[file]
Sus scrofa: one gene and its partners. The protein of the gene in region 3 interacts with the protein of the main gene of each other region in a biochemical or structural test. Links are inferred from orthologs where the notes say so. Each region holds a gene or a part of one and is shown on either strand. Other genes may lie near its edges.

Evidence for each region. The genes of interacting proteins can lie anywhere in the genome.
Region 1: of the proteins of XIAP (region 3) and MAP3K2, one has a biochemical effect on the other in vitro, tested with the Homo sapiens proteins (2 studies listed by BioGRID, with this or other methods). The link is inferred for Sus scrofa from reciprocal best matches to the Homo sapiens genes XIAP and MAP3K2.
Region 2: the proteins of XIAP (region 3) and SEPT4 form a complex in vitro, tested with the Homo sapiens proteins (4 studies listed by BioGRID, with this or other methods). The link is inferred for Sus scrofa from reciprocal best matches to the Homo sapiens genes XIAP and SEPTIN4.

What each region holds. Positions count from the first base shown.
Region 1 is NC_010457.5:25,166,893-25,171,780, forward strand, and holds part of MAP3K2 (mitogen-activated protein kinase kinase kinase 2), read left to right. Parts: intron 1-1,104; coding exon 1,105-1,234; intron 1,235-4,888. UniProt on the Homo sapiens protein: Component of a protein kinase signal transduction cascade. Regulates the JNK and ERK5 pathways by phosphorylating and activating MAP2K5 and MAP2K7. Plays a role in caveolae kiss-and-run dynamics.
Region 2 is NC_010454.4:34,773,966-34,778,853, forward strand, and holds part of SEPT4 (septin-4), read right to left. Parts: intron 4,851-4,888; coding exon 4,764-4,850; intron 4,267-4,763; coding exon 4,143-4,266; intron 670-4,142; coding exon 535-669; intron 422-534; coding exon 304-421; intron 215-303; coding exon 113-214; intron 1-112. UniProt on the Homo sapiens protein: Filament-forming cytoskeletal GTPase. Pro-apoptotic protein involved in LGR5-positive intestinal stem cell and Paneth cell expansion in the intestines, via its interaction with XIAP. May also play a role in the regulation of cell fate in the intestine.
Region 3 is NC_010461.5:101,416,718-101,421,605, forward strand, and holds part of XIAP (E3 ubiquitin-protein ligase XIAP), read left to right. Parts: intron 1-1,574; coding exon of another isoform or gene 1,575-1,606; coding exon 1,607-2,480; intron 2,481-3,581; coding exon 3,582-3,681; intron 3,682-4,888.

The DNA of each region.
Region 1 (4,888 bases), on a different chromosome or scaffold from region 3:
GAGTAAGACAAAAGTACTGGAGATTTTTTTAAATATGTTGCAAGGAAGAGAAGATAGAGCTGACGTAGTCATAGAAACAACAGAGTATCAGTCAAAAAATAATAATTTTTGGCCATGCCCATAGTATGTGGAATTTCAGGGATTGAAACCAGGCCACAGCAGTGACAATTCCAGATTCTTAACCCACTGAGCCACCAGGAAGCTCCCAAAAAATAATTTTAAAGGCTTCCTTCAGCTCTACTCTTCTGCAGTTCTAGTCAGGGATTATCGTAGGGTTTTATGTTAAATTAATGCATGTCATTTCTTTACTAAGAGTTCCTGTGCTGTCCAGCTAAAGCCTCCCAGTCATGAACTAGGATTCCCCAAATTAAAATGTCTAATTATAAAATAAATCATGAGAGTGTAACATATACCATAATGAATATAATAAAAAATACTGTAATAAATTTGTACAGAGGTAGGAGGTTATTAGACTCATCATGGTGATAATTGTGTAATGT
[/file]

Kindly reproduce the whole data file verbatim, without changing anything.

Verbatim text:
Sus scrofa: one gene and its partners. The protein of the gene in region 3 interacts with the protein of the main gene of each other region in a biochemical or structural test. Links are inferred from orthologs where the notes say so. Each region holds a gene or a part of one and is shown on either strand. Other genes may lie near its edges.

Evidence for each region. The genes of interacting proteins can lie anywhere in the genome.
Region 1: of the proteins of XIAP (region 3) and MAP3K2, one has a biochemical effect on the other in vitro, tested with the Homo sapiens proteins (2 studies listed by BioGRID, with this or other methods). The link is inferred for Sus scrofa from reciprocal best matches to the Homo sapiens genes XIAP and MAP3K2.
Region 2: the proteins of XIAP (region 3) and SEPT4 form a complex in vitro, tested with the Homo sapiens proteins (4 studies listed by BioGRID, with this or other methods). The link is inferred for Sus scrofa from reciprocal best matches to the Homo sapiens genes XIAP and SEPTIN4.

What each region holds. Positions count from the first base shown.
Region 1 is NC_010457.5:25,166,893-25,171,780, forward strand, and holds part of MAP3K2 (mitogen-activated protein kinase kinase kinase 2), read left to right. Parts: intron 1-1,104; coding exon 1,105-1,234; intron 1,235-4,888. UniProt on the Homo sapiens protein: Component of a protein kinase signal transduction cascade. Regulates the JNK and ERK5 pathways by phosphorylating and activating MAP2K5 and MAP2K7. Plays a role in caveolae kiss-and-run dynamics.
Region 2 is NC_010454.4:34,773,966-34,778,853, forward strand, and holds part of SEPT4 (septin-4), read right to left. Parts: intron 4,851-4,888; coding exon 4,764-4,850; intron 4,267-4,763; coding exon 4,143-4,266; intron 670-4,142; coding exon 535-669; intron 422-534; coding exon 304-421; intron 215-303; coding exon 113-214; intron 1-112. UniProt on the Homo sapiens protein: Filament-forming cytoskeletal GTPase. Pro-apoptotic protein involved in LGR5-positive intestinal stem cell and Paneth cell expansion in the intestines, via its interaction with XIAP. May also play a role in the regulation of cell fate in the intestine.
Region 3 is NC_010461.5:101,416,718-101,421,605, forward strand, and holds part of XIAP (E3 ubiquitin-protein ligase XIAP), read left to right. Parts: intron 1-1,574; coding exon of another isoform or gene 1,575-1,606; coding exon 1,607-2,480; intron 2,481-3,581; coding exon 3,582-3,681; intron 3,682-4,888.

The DNA of each region.
Region 1 (4,888 bases), on a different chromosome or scaffold from region 3:
GAGTAAGACAAAAGTACTGGAGATTTTTTTAAATATGTTGCAAGGAAGAGAAGATAGAGCTGACGTAGTCATAGAAACAACAGAGTATCAGTCAAAAAATAATAATTTTTGGCCATGCCCATAGTATGTGGAATTTCAGGGATTGAAACCAGGCCACAGCAGTGACAATTCCAGATTCTTAACCCACTGAGCCACCAGGAAGCTCCCAAAAAATAATTTTAAAGGCTTCCTTCAGCTCTACTCTTCTGCAGTTCTAGTCAGGGATTATCGTAGGGTTTTATGTTAAATTAATGCATGTCATTTCTTTACTAAGAGTTCCTGTGCTGTCCAGCTAAAGCCTCCCAGTCATGAACTAGGATTCCCCAAATTAAAATGTCTAATTATAAAATAAATCATGAGAGTGTAACATATACCATAATGAATATAATAAAAAATACTGTAATAAATTTGTACAGAGGTAGGAGGTTATTAGACTCATCATGGTGATAATTGTGTAATGT